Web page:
P1090890 - Copy (2)How come I’m invigorated by rushing waters, calmed by a smooth stone, a golden sunset? How do I sense the pulse in a tree, or what life is like for a boar, rat, ox, tiger, rabbit, dragon, snake, horse, sheep, monkey, rooster, dog –  unless all nature’s qualities also reside in me?

For example, anyone who sits in a public place and watches people stroll by will notice traces of animal features; can spot a temperament in gestures and movements, observe someone dragging their body behind their head, or push their belly out like a shield. Some people dance along with a fluid gait, while others tiptoe and glance nervously about them.

mercats-copy-smallerAt social gatherings we may come upon clusters of meerkats grooming each other, turtles plodding through the crowd looking for a mate or a fresh salad leaf, peacocks, obsessed with their splendour, blustery cockerels, loving old dogs, sharp-eyed falcons, enchanting robins, and so on. …

birds-and-cake

Birds are keen on cake but wary of cats, whereas lions can afford to be relaxed.  How amazing then to observe vastly different temperaments complementing each other – like a person falcon-smaller-stillwith a butterfly nature tying up with a partner who occasionally roars. Given the rich lore of sensibilities mixing and battling in the human psyche, strangers should be less strange than we make them out to be.

Initial likes and dislikes, even among kin, have nothing to do with background, morals or ethics. Wariness goes along with fascination when it comes to difference. We may not be keen to share a nest, but sharing a street is fun. Nature is a mirror that teaches us how to become human. And animals deserve our special appreciation for reminding us of the innumerable diverse idiosyncrasies in ourselves.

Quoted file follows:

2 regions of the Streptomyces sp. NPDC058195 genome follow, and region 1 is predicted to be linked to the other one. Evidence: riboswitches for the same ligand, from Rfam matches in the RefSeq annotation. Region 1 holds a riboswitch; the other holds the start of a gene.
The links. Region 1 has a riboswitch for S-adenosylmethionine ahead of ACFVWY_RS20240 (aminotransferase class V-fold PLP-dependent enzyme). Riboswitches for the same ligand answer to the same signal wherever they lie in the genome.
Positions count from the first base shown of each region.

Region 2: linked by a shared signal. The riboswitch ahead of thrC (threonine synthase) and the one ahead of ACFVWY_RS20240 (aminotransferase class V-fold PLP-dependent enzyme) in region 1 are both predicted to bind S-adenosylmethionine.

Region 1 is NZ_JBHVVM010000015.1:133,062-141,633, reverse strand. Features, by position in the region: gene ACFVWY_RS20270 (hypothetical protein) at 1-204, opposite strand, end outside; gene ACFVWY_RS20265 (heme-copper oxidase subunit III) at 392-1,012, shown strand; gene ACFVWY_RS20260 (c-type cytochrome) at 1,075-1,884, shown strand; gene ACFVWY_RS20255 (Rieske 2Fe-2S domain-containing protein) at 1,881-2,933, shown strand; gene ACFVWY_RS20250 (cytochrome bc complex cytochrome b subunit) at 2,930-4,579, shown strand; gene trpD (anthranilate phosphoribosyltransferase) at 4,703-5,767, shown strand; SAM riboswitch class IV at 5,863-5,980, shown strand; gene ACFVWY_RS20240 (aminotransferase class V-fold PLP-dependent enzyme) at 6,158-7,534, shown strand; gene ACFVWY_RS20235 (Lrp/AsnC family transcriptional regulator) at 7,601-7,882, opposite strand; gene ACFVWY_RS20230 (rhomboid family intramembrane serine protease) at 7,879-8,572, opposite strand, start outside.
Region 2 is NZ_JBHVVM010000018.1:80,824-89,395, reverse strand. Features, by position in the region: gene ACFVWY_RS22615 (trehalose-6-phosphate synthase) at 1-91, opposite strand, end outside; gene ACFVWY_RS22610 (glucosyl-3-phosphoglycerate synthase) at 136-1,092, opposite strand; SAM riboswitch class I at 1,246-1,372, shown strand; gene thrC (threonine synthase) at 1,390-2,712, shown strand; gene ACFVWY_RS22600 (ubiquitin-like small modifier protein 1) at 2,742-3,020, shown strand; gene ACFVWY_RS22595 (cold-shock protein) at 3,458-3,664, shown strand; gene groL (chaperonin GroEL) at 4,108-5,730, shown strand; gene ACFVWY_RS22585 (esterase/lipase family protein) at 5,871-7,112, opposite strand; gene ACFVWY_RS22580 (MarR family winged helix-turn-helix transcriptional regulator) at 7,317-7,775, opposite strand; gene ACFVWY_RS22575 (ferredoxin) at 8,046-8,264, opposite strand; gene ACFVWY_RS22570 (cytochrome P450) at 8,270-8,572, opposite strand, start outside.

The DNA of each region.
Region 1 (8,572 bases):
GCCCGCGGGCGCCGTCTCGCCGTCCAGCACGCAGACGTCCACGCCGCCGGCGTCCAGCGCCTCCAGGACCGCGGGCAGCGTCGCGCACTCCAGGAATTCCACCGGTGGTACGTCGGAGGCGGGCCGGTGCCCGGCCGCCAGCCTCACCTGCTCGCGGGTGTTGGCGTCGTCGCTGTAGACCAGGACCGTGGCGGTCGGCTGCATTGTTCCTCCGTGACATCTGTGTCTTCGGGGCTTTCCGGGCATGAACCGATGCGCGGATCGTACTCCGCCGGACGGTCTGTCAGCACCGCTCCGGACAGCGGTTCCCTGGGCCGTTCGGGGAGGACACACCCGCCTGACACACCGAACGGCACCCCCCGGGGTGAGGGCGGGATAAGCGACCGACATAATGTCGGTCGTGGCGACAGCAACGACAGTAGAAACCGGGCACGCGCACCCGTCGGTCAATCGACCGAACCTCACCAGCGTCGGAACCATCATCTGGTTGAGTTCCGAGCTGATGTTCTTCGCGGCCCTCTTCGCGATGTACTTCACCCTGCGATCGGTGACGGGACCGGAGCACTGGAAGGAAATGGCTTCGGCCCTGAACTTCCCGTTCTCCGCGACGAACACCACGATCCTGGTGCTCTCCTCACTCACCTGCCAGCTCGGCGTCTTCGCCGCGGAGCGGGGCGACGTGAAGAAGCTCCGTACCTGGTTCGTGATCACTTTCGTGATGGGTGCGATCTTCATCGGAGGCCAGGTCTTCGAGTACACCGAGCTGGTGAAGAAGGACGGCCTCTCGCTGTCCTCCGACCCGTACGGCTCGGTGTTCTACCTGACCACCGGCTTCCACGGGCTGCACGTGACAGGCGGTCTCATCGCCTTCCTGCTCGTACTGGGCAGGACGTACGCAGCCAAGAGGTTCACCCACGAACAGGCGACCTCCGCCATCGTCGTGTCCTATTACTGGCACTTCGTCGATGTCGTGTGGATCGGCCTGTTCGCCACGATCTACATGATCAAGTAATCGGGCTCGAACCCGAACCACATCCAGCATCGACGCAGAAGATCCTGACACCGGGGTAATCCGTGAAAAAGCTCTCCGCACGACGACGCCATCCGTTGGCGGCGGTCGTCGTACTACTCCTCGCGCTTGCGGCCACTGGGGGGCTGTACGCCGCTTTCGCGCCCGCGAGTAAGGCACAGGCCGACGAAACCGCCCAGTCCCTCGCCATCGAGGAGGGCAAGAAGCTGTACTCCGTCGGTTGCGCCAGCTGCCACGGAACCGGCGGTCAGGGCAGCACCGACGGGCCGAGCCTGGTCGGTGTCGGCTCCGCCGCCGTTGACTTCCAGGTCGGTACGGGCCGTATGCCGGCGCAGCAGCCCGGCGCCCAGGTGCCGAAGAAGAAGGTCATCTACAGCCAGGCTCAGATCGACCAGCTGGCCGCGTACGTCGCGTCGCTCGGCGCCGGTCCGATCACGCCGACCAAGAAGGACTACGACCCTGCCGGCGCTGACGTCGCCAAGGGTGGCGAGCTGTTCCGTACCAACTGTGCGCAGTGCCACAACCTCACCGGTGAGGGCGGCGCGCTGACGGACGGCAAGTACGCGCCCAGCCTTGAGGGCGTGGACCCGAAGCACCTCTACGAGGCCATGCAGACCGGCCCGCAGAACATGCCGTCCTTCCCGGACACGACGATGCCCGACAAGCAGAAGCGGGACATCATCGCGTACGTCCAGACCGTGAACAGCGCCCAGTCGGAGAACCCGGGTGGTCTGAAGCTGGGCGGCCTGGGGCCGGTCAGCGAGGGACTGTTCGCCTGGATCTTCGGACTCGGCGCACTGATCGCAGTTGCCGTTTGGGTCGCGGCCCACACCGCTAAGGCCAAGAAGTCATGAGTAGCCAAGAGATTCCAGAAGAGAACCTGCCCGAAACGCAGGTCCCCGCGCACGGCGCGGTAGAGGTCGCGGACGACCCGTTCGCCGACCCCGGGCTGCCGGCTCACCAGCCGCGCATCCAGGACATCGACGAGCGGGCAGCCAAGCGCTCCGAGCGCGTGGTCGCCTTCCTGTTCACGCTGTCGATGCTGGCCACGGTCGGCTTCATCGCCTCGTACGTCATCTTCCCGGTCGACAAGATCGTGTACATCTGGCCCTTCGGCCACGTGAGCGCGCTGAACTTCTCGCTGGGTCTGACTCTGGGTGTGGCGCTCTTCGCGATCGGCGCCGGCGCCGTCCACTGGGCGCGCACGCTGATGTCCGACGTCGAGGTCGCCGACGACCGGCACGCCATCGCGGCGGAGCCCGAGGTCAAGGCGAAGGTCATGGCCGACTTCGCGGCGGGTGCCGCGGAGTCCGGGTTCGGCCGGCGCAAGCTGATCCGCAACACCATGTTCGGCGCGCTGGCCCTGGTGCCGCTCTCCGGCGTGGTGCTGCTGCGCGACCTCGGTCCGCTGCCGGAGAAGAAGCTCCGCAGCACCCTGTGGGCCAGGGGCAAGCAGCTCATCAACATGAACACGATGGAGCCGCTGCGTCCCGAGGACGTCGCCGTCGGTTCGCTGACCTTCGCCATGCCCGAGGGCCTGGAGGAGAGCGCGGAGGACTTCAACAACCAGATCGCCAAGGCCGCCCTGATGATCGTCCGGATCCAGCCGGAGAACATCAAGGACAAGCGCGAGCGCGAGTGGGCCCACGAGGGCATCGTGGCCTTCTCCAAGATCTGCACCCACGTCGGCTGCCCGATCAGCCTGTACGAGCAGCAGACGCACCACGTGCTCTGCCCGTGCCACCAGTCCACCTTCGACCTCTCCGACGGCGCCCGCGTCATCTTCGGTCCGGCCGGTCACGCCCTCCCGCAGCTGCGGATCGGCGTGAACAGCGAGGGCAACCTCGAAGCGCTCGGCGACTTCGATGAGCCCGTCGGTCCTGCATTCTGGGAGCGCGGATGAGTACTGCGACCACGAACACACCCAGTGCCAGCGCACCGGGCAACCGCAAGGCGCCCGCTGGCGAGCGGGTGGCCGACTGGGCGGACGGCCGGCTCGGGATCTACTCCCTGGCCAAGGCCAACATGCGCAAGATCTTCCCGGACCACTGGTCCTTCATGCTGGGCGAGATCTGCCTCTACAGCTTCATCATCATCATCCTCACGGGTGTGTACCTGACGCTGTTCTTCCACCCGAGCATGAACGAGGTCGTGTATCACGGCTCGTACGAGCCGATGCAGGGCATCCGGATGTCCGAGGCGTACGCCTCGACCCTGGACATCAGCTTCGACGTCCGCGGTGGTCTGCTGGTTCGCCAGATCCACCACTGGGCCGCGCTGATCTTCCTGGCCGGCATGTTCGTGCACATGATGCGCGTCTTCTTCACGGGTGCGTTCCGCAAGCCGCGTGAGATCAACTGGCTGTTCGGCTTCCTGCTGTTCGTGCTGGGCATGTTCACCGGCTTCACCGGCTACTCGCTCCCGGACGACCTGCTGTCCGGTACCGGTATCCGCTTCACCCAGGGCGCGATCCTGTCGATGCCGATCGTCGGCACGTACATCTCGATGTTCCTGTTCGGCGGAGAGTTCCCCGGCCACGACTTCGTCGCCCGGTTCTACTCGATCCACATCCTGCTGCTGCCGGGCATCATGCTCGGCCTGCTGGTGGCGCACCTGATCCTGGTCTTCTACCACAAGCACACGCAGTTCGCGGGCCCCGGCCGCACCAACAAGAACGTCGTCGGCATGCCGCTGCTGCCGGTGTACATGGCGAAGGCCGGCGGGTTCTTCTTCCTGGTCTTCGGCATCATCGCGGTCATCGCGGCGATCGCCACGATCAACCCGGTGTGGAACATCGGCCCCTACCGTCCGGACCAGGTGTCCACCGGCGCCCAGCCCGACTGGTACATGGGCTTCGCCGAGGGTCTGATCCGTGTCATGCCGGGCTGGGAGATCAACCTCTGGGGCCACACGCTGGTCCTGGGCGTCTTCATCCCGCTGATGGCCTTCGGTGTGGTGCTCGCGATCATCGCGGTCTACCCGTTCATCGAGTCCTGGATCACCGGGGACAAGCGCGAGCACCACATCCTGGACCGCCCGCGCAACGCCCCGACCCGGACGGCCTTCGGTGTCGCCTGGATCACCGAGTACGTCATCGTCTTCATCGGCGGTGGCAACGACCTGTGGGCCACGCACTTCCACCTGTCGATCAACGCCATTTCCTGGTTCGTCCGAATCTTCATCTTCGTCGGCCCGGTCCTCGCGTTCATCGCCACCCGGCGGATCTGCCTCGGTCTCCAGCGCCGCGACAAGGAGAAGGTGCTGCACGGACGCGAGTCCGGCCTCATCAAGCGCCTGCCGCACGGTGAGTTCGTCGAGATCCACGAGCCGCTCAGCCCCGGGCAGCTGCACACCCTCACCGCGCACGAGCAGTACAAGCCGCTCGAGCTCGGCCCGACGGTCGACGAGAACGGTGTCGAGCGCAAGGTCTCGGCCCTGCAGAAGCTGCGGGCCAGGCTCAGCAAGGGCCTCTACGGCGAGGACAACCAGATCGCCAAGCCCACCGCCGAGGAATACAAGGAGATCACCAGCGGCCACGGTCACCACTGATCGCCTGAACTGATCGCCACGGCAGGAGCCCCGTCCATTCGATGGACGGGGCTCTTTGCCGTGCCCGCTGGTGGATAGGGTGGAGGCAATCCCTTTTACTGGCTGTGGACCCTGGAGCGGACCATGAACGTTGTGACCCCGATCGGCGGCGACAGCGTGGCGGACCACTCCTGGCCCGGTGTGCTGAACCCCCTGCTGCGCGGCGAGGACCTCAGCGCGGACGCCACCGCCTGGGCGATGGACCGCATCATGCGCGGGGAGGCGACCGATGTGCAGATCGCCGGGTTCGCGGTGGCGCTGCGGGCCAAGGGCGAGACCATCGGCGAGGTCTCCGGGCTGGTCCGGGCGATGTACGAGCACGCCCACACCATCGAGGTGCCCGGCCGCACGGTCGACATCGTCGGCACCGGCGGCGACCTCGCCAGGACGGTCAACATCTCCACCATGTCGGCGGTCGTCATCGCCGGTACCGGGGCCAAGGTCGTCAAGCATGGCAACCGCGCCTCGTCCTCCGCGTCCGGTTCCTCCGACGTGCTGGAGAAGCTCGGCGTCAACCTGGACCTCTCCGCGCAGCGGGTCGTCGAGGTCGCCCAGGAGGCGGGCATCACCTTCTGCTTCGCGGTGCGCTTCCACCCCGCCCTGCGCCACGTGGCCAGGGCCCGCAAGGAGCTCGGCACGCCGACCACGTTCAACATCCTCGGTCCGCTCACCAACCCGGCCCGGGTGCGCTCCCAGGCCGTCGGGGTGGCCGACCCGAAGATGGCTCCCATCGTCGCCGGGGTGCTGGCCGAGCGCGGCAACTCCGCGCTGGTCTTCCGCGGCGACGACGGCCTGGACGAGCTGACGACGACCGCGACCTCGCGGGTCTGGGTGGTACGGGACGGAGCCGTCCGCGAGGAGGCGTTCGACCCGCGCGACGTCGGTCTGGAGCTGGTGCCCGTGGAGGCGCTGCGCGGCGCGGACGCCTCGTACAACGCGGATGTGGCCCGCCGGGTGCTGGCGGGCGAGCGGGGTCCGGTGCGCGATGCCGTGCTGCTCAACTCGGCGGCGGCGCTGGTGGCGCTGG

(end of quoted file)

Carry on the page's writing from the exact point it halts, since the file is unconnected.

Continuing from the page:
Animals have appeared in wonderful stories around the world, like the Aesop’s Fables   or the much older Indian Panchatantra Collection – the chief source of the world’s fable literature.

img131-smallerThe Persian translation became the Fables of Bidpai. Lovely collections of Kalila and Dimna were published by Ramsey Wood,  one with an introduction from Doris Lessing. I got permission from Ramsay Wood to use a short tale from his collection in my novel ‘Course of Mirrors.’

Programmes on ‘Respecting Difference’ have made it into schools and institutions. But can respect be taught in a few hours? More effective are courses that help people to find self-respect through exploring the diverse feelings and judging voices within themselves, the inner conflicts that manifest for us outside.

Acknowledgement, at least, tolerance and patience with our inner crowd eases snap projections and allows us to rediscover ourselves in the eyes and minds of others day by day. The internet expands this mirroring into timeless realms,  from where echoes of our own dissonance or resonance return.

In the analogue world people are on the move across the planet – for various reasons – war – drought – famine – persecution – fresh meaning – it is happening, and it will continue. The most productive response to this phenomenon is to embrace its creative potential.

The other day woke up with this thought: Migrants, indeed all citizens sans resources but able and willing to work, could be given the spaces to create new towns, be empowered to build their own houses and develop their own businesses, and conducts, as a way towards gaining self-respect, and in addition contribute to the well being of a community. Maybe this is a naive pipe dream, but worth contemplating nevertheless, since creative opportunities nurture self-respect and move us beyond self-concern.

‘The whole is other than the sum of the parts … it has an independent existence.’  –  Kurt Koffka

Related links

More contagious than micro-organisms are fear and hopelessness.

Have you ever gone to your fridge in the middle of the night …

Pattern which connects – Gregory Bateson

Regarding the discovery of what we know, see the visionary work, Involution,  by Philippa Rees, a remarkable poetic adventure, with brilliantly researched additional historic commentaries.  A book to take on a Desert Island.